Earlier this month eMaxHealth conducted a weight loss poll asking Do You Think Keeping A Food Diary Could Improve Weight Loss? Out of 553 responders 74 percent believed that yes, writing a food diary can improve weight loss. Now a new study, released by Kaiser Permanente Center for Health Research shows that food diary not only improves weight loss, but doubles the amount that we can lose weight.
This study found that the best predictors of weight loss were how frequently food diaries were kept and how many support sessions the participants attended. Those who kept daily food records lost twice as much weight as those who kept no records.
The Kaiser study is important because the findings are from one of the largest and longest running weight loss maintenance trials ever conducted. This is one of a few trials to recruit a large percentage of African Americans as study participants (44 percent), significant because African Americans have a higher risk of conditions aggravated by being overweight, including diabetes and heart disease. More than two-thirds of Americans are overweight or obese.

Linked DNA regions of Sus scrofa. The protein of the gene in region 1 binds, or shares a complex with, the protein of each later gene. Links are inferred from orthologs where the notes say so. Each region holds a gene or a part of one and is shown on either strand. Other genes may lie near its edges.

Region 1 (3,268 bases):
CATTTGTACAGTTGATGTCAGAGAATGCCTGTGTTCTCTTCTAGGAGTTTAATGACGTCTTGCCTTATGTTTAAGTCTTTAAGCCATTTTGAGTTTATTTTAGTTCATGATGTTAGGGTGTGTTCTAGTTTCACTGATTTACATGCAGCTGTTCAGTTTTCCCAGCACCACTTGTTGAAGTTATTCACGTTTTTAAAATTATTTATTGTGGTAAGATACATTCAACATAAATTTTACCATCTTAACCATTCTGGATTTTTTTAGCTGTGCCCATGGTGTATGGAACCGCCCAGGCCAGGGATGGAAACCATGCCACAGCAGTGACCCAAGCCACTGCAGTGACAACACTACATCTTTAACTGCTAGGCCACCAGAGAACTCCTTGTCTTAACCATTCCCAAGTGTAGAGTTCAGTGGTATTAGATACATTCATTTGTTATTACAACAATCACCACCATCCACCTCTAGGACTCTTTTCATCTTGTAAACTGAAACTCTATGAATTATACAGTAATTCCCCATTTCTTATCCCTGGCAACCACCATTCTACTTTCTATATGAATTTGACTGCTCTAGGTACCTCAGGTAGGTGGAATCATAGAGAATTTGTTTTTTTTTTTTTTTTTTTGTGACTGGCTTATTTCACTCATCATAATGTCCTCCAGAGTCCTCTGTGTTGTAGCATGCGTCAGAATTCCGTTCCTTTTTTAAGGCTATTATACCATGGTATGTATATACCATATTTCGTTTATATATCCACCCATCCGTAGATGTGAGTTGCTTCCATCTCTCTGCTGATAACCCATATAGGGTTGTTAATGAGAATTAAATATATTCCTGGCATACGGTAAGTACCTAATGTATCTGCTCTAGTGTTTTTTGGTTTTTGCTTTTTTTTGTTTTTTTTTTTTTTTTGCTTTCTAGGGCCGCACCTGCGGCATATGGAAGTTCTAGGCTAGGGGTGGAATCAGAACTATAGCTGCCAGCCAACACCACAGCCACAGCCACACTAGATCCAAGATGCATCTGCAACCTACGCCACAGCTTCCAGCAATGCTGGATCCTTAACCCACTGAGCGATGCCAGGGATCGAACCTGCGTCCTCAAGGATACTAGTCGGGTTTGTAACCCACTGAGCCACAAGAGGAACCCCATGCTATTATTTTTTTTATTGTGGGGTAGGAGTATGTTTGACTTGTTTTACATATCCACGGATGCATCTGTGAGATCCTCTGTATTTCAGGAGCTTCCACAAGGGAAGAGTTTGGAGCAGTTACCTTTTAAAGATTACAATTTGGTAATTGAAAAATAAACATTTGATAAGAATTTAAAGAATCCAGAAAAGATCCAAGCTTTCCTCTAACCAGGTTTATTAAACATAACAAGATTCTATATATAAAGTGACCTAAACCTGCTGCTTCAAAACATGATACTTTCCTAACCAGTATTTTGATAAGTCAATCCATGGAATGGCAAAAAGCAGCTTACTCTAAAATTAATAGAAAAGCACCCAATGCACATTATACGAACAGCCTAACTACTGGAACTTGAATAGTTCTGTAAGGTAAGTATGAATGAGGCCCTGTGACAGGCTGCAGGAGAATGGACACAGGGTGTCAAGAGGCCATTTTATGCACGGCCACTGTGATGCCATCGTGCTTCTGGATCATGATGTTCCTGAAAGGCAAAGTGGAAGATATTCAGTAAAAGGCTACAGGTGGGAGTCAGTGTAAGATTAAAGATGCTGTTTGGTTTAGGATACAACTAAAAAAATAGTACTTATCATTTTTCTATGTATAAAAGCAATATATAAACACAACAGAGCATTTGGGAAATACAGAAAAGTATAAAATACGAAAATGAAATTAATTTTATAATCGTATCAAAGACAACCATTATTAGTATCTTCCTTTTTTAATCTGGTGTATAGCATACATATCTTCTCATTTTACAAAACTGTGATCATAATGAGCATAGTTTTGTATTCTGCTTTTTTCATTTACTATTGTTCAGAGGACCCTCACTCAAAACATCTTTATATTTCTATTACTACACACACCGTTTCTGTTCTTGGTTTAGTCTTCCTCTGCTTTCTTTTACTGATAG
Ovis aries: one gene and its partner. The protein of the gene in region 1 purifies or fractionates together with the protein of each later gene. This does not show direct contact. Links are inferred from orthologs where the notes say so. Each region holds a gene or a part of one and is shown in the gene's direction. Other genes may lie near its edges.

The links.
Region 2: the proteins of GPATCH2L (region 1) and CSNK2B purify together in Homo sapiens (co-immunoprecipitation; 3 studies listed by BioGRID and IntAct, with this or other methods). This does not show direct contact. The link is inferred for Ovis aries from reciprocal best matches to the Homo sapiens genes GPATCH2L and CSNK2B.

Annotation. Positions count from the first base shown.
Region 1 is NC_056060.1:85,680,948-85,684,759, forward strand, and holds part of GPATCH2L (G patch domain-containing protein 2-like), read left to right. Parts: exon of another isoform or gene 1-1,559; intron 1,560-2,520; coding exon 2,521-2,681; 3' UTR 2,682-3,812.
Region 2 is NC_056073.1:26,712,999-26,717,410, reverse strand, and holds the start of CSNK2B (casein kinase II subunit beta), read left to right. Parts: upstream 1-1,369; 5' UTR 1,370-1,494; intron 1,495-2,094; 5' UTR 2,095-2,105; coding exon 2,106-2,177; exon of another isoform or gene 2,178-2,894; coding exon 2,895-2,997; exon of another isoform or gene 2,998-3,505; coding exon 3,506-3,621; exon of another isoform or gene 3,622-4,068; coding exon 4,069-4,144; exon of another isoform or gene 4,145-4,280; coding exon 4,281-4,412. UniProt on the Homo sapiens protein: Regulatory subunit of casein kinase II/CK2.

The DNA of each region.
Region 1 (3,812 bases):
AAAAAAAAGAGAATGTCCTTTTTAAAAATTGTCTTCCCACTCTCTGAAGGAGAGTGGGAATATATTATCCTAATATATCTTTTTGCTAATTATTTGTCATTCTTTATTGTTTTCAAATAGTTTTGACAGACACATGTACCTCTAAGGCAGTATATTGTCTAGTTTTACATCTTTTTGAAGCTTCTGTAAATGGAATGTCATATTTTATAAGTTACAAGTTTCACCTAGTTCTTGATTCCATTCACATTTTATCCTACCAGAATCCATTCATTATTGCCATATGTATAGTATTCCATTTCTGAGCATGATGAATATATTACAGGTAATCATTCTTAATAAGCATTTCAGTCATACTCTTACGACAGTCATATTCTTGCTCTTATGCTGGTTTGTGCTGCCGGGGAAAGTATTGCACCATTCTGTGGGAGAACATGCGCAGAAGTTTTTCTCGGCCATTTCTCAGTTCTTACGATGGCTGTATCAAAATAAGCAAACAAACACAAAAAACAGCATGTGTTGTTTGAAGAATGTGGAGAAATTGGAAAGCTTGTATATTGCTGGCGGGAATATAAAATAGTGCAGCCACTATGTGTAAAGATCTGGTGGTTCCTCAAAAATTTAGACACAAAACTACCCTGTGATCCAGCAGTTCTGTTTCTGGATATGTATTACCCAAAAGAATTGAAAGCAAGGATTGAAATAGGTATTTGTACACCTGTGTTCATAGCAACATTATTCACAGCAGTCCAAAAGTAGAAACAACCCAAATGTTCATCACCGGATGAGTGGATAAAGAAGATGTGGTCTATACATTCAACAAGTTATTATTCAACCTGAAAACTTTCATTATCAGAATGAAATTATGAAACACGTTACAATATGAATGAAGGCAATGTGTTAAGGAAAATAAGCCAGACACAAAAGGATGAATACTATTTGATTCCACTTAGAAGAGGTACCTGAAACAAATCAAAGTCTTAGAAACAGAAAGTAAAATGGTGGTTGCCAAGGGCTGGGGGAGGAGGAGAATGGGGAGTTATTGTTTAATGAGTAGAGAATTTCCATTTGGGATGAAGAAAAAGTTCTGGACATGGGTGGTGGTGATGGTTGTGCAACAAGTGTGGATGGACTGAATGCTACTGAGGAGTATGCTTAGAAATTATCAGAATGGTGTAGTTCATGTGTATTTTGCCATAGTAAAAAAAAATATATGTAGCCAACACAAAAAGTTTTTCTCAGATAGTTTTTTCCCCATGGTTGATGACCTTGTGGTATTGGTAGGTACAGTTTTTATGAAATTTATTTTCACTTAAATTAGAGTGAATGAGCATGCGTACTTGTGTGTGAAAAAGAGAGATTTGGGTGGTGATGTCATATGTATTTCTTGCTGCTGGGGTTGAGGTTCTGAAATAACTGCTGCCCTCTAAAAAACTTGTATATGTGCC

The study was coordinated by the Kaiser Permanente Center for Health Research and involved participants and co-authors from Duke University Medical Center, Pennington Biomedical Research Center and Johns Hopkins University.
While one commentator at eMaxHealth has written that he doubts that many people will be honest in writing their food diaries, another person writes “I totally agree that a food diary helps you to lose weight. Of course it is only as good as the person doing the journaling. It makes you conscience of what you are eating so maybe you won’t eat it if you think about it. I feel good when I look back to see how “good” I was all day. Then, I know if I can have that extra piece of cheese.”
Some say that keeping a food diary helps you to see how much junk food you eat and if it’s helping you to lose weight. Food diary enables you to improve your eating habits and thus, to lose more weight, up to the point of doubling your weight loss.

пятница, 19 ноября 2010 г.

FDA Rejects Both Lorcaserin and Qnexa as Medical Weight Loss Treatments